The videoconference session was conducted using "desktop" conferencing software. The use of such low bandwidth technology put participation within the reach of all the schools, indeed, within the reach of most U.S. law schools. It required only that the participating schools have a classroom with an ethernet connection and a multimedia-capable computer connected to both a microphone and a digital camera. The LII ran a reflector on one of its servers that enabled all five sites (the teacher's office and classrooms at the four schools) to see and hear one another. The discussion was led by the teacher who called upon students at one site and then students at another. The videoconferencing software (CUSEEME) included a keyboard chat window which was available for use by students at one site to indicate a desire to respond to a point being made by the current speaker or to signal their failure to understand. The teacher ran an audio tape recording during the entire session. This provided a backup for those occasions when one of the sites lost its videoconference connection. (When one of the sites did get cut off, the established course procedure called for the students at that site to conduct their own discussion, following the agenda for the week, and to post a summary of their conclusions to the course WebBoard. A written summary or digital audio files prepared from the audio tape of the discussion carried out by the other sites and teacher was, in turn, available to those at the disconnected site.)

In addition to these asynchronous written discussions and weekly videoconferences, the students at each of the participating schools were instructed to schedule one local discussion session a week with one another.

Each of the years the course was offered it included an additional written project. The ultimate form this element of the course took was a position paper on one of a list of current issues or proposals for legislative change within a scope of the course. Each student had to prepare a three page essay on the topic and present their views to the rest of the class during one of the videoconference sessions.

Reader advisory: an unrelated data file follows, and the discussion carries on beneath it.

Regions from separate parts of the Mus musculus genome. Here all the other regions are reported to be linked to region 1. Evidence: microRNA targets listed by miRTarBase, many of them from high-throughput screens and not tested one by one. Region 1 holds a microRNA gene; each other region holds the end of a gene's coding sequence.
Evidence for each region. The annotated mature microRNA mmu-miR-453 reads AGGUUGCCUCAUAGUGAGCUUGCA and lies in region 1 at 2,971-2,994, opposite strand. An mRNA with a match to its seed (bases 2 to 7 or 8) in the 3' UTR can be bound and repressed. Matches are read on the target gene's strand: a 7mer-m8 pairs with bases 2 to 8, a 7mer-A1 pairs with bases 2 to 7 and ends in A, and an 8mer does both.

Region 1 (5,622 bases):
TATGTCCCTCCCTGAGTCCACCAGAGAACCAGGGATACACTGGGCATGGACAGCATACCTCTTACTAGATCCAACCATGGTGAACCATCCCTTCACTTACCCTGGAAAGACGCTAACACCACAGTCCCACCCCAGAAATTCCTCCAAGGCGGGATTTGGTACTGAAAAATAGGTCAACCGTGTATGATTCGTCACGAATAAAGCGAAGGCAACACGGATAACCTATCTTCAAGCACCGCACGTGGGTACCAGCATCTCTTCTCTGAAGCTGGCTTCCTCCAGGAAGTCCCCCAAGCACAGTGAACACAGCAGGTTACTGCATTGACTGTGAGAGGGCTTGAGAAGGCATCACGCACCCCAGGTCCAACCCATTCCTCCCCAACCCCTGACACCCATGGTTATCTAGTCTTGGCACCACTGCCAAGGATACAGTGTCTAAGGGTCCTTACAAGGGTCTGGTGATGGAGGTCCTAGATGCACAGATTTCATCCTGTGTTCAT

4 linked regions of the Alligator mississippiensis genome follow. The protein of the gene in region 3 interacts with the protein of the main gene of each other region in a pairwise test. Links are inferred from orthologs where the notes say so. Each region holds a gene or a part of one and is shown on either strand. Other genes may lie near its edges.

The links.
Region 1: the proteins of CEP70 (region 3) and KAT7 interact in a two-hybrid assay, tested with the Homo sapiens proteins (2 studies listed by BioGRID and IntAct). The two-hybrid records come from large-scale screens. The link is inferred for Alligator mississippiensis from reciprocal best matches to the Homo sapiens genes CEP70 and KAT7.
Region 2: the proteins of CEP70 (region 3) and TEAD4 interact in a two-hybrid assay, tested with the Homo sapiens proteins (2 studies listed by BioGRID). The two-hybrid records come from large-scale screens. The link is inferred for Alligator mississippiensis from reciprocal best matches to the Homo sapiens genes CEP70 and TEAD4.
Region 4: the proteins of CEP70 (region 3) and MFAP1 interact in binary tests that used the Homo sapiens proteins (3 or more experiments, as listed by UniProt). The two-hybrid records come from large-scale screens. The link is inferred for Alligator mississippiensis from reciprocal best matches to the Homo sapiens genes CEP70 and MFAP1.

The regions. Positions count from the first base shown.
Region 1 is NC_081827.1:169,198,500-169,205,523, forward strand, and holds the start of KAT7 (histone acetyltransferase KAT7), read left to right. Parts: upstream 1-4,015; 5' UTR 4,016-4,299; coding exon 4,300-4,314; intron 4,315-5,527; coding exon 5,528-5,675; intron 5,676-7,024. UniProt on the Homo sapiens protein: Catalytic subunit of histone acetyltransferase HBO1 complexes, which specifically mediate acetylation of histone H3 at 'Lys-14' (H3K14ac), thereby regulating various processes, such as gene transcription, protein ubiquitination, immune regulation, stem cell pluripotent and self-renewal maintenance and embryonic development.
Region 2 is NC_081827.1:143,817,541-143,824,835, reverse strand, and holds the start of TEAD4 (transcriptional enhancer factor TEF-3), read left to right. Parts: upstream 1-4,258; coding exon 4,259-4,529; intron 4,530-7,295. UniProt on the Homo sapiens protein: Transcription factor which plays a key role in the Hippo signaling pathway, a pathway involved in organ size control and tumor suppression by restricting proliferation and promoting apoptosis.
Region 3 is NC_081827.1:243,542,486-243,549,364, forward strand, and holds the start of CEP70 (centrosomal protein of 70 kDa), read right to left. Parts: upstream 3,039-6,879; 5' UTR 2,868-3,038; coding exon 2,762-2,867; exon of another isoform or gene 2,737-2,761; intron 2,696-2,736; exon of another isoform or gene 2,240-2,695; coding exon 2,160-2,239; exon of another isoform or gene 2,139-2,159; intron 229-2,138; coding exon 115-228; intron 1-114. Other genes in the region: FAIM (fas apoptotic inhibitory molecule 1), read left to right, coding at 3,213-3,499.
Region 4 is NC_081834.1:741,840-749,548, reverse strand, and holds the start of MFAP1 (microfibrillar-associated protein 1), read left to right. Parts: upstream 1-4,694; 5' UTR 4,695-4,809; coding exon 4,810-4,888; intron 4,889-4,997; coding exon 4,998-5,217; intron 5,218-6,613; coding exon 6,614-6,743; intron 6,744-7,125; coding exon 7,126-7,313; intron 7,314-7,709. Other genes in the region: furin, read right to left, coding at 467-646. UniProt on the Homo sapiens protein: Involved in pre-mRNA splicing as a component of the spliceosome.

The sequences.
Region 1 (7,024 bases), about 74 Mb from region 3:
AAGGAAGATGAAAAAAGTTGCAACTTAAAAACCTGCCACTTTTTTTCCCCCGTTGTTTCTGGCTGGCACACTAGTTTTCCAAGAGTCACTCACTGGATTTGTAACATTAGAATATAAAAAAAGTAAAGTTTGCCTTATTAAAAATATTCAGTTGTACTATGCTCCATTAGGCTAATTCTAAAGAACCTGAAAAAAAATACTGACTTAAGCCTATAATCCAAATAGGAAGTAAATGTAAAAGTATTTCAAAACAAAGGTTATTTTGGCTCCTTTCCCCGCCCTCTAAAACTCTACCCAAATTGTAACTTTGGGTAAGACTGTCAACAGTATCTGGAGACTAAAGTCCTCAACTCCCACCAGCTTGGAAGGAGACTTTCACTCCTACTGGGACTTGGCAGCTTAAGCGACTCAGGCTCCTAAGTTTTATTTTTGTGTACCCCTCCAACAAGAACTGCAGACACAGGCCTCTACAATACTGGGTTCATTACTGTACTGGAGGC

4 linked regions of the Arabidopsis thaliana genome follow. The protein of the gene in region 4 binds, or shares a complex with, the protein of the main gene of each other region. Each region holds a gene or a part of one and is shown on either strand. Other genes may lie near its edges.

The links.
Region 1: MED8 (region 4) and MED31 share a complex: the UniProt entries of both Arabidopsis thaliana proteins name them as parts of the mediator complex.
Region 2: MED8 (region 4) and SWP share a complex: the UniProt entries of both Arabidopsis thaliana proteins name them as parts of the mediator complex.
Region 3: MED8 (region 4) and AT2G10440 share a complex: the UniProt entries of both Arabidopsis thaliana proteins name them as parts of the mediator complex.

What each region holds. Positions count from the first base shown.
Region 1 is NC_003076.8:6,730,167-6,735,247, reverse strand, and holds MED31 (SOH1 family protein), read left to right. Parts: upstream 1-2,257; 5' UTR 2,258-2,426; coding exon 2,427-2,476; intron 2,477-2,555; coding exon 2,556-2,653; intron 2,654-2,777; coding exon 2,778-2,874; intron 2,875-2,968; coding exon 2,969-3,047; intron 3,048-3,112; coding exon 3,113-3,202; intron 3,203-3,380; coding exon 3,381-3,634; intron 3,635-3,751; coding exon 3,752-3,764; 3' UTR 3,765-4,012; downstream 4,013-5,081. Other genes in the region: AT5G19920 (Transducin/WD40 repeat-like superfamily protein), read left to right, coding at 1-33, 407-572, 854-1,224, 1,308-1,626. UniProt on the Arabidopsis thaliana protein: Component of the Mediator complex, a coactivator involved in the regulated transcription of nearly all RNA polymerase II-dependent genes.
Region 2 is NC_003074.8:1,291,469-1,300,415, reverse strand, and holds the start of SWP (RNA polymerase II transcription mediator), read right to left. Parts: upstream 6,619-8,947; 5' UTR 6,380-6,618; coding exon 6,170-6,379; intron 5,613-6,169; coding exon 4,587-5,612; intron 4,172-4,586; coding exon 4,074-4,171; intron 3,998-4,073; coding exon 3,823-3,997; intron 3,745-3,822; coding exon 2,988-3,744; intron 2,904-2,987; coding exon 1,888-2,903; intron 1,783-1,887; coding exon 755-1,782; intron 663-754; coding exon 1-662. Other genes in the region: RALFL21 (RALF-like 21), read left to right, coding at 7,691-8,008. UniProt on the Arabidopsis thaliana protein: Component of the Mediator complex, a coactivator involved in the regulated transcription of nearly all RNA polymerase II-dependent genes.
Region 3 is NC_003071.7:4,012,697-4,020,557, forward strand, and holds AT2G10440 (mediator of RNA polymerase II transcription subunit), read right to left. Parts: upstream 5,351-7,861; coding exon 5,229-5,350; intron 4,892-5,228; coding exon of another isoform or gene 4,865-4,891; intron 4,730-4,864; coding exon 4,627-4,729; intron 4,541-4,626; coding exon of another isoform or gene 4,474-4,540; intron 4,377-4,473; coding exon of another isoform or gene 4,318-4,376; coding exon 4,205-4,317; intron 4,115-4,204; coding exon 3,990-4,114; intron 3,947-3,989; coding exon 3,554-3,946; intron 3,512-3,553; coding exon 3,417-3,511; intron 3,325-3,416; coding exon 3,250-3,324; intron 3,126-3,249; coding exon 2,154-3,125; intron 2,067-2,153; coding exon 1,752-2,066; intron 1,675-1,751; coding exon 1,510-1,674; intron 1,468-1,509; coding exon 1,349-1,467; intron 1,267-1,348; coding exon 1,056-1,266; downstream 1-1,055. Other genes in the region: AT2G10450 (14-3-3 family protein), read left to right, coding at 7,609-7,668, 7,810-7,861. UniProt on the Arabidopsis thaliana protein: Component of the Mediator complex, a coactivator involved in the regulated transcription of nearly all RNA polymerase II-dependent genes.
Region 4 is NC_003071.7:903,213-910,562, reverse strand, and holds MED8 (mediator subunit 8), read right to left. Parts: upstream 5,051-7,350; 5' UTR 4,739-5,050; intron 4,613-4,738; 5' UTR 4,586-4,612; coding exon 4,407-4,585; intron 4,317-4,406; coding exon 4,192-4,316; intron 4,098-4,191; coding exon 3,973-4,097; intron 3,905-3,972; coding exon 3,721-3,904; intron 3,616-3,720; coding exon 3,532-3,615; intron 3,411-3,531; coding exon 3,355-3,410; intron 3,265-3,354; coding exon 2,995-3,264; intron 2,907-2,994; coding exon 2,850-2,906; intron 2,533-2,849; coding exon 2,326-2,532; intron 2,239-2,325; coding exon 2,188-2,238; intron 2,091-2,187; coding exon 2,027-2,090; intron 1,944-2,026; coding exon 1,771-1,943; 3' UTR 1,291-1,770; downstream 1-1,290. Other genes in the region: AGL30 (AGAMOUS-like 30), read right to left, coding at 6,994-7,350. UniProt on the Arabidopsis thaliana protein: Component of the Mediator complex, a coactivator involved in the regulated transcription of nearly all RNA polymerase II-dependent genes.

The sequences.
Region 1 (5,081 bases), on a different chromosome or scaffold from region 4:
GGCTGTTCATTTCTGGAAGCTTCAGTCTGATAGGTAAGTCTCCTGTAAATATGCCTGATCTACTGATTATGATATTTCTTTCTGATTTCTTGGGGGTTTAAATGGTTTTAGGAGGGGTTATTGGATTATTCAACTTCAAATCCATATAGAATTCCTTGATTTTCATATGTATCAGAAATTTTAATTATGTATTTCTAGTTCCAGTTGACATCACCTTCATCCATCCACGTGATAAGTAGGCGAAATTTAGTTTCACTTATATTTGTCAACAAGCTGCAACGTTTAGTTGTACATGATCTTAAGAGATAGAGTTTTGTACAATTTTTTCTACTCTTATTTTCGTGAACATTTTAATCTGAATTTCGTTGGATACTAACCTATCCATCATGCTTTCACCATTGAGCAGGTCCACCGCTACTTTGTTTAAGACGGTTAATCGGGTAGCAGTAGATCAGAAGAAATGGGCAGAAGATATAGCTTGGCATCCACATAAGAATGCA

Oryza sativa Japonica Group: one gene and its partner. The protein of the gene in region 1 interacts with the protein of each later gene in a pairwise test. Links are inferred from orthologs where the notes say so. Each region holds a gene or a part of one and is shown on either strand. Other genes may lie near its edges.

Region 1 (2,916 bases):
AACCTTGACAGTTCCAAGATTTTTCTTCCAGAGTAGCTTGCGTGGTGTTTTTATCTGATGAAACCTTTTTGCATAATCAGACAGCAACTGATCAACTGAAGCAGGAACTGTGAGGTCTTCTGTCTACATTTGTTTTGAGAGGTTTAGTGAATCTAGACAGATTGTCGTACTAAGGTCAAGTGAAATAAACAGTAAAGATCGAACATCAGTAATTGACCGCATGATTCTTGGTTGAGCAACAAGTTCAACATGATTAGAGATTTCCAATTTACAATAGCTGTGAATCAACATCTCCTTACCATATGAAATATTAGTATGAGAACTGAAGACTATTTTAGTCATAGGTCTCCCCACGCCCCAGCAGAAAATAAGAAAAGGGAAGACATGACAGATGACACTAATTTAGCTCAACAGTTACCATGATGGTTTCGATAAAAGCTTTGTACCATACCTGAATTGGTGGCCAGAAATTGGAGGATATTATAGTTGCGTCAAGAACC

D. Course schedule

Because of the different start times and different vacation patterns of the four participating schools, it was not possible to fit a three credit semester course into a single term. Consequently the course began in the fall semester, took a recess before the fall exam period, and resumed in late January, ending with an exam in early March. Topic assignments on individual position papers were made before the long December-January break, with those papers due at that break's conclusion.

The course concluded with a conventional exam, prepared by the teacher but administered under the groundrules of the respective participating schools. In order to allow full use of the digital materials with which the course had been carried out in the examination, the exam was administered as a "take-home" exam in the three schools that did not otherwise permit use of computers in taking exams.

II. The LII's Future Distance Learning Plans

A. Some Initial Choices

As those who are longtime distance education practitioners point out, often with some irritation, distance education has a long and honorable history. Despite that history, the explosion of digital technology has truly redefined the field. Distance education is no longer limited to what can be accomplished with printed materials, audio and videotapes, submission of assignments by mail, and broadcast lectures. Ubiquitous access to the Internet, with its multiple modes of interaction and its capacity for on-demand delivery of audio, video, and programmed exercises, creates a very different set of educational opportunities. As a recent College Board Report explains:

[It is now possible] to transcend barriers of time and space in ways unimagined only a few years ago. Almost anything - text, data, images, video, audio - can be delivered electronically, almost anywhere in the world, almost any time and in real time, over the Internet. Imaging and Web-based technologies are also constantly enhancing the potential for two-way communications between and among teachers and students in remote locations.